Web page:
locaon of the markers in order to calculate the robot frame in
the world, using the oset described in the Methodology of
this paper.
4
5
4 Diagram of passive sucon end eector for robot.
5 Frame conguraon for pick/drop posion of robot arm. The le locaon is
coincident with the target posion of the end eector. The base frame is the
calibrated frame discussed in the localizaon secon, Joint 1 is the shoulder,
and Joint 2 is the elbow frame.
220
A main dierence between much of the work done in pre-
fab architectural/design research and this paper is the
implementaon of a state machine as the controlling factor. In
many cases, a CAD le or G-code is sent to the robot control
system to be interpreted as coordinates to move to. In this
system, the robot receives only a le lisng the colored les to be
used, and autonomously navigates to the goal posions. All steps
are handled within the state machine, including communicaon
delays and errors.
RESULTS
Although the main goal of implemenng robots on the construc-
on site is for safety and reducon of human injuries, both
accuracy and length of me for achieving the goals must be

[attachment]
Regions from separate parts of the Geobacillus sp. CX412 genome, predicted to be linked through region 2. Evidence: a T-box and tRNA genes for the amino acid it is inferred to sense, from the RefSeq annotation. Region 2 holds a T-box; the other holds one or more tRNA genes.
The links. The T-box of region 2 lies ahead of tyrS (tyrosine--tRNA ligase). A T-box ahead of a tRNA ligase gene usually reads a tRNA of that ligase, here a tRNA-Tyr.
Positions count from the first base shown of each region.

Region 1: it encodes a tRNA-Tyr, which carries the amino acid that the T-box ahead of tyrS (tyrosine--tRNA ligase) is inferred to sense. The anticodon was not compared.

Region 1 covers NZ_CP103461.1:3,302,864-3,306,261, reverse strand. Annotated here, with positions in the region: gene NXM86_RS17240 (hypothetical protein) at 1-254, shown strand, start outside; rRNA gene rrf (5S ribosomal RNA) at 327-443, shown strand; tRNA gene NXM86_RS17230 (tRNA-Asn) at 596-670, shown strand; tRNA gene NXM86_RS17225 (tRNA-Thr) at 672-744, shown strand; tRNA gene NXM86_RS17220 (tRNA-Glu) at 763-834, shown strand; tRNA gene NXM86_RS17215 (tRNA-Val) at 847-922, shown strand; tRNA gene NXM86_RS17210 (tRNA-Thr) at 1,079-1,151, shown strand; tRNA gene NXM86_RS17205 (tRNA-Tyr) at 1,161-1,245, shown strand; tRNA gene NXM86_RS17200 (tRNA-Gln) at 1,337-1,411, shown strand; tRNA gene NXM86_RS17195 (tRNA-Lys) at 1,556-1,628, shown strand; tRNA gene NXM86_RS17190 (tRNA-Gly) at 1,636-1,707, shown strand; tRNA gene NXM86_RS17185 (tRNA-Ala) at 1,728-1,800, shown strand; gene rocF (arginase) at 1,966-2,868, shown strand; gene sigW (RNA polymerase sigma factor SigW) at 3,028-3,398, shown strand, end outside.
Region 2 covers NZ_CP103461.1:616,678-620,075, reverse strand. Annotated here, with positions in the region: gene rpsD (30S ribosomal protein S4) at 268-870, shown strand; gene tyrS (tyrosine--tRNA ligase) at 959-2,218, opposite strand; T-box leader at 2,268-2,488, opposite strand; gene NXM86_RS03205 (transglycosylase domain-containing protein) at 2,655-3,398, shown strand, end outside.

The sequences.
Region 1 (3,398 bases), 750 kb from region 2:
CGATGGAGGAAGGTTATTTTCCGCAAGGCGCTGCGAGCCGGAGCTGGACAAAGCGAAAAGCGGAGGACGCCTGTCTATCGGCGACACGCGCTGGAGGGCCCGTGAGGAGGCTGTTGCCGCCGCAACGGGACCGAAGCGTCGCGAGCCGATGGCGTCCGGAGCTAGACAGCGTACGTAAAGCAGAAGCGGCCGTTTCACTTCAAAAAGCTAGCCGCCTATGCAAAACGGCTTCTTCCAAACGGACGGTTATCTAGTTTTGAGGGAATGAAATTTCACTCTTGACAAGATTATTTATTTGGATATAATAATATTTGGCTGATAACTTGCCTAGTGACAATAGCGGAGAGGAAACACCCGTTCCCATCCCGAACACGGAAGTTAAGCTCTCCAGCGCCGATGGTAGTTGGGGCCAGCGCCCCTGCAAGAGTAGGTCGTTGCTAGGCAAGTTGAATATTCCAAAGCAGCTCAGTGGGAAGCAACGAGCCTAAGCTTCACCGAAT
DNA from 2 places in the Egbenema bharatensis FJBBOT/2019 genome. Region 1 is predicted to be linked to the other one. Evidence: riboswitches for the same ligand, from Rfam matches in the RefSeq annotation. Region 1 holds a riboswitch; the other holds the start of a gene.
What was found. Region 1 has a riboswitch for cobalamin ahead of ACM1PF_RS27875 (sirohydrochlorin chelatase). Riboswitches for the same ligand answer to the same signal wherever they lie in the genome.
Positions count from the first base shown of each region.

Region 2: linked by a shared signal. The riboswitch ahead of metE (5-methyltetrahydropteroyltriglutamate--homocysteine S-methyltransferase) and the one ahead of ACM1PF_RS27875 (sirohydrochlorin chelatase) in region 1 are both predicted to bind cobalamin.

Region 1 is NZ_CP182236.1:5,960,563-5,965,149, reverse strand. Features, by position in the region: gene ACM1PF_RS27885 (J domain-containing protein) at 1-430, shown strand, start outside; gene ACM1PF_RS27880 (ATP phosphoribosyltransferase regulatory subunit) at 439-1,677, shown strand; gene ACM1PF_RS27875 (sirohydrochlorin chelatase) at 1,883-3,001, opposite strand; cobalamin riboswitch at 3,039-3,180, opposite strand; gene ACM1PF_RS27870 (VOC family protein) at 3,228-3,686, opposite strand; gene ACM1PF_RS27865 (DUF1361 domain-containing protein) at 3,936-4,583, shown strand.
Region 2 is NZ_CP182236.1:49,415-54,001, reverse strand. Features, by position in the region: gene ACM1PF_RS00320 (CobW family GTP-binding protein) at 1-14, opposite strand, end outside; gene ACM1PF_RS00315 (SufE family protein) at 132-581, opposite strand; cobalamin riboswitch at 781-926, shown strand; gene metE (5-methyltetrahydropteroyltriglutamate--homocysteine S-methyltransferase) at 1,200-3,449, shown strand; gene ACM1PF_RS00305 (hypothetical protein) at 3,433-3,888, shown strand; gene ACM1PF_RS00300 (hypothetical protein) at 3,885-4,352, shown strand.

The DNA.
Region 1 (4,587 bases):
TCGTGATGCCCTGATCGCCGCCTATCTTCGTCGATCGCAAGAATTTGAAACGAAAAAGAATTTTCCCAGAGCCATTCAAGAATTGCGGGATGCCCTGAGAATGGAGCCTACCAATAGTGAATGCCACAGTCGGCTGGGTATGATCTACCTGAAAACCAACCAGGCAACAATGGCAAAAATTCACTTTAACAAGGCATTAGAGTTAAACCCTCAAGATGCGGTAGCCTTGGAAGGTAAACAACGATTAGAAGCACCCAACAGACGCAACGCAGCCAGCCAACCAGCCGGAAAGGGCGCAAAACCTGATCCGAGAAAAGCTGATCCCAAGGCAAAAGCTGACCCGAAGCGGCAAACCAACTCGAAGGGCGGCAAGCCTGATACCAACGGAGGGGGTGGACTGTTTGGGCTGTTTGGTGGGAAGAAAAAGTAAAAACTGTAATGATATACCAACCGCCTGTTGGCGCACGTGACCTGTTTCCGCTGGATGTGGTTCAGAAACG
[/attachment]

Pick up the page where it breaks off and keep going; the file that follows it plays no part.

considered. At the same me, implemenng this system in a
humanoid robot for at-home assistance may present dierent
challenges, such as a case where a person is unaware how to le,
or there is no me constraints on their project.
As this project is not focused on the development of a commer-
cial robot, but rather research and experimentaon for future
methods, accuracy and me-scale are not solved, but instead are
calculated to demonstrate the ecacy of the system, and what
would be required to solve them.
Experiment
The experimental results can be seen through mulple images
during a ling acon. The robot was set in the inial cong-
uraon on a wooden plaorm. The robot was commanded
to autonomously navigate to the le pickup locaon, as seen
in Figure 7. Black tape was used to repeatedly place the le
in the same posion within the moon capture space during
experiments. Aer pickup of the rst le (Red), the robot was to
move 1.5 meters to the back le and drop the le.
Aer picking the le, the robot recongures the arm posi-
on based on the state, ie. turning or walking. As the robot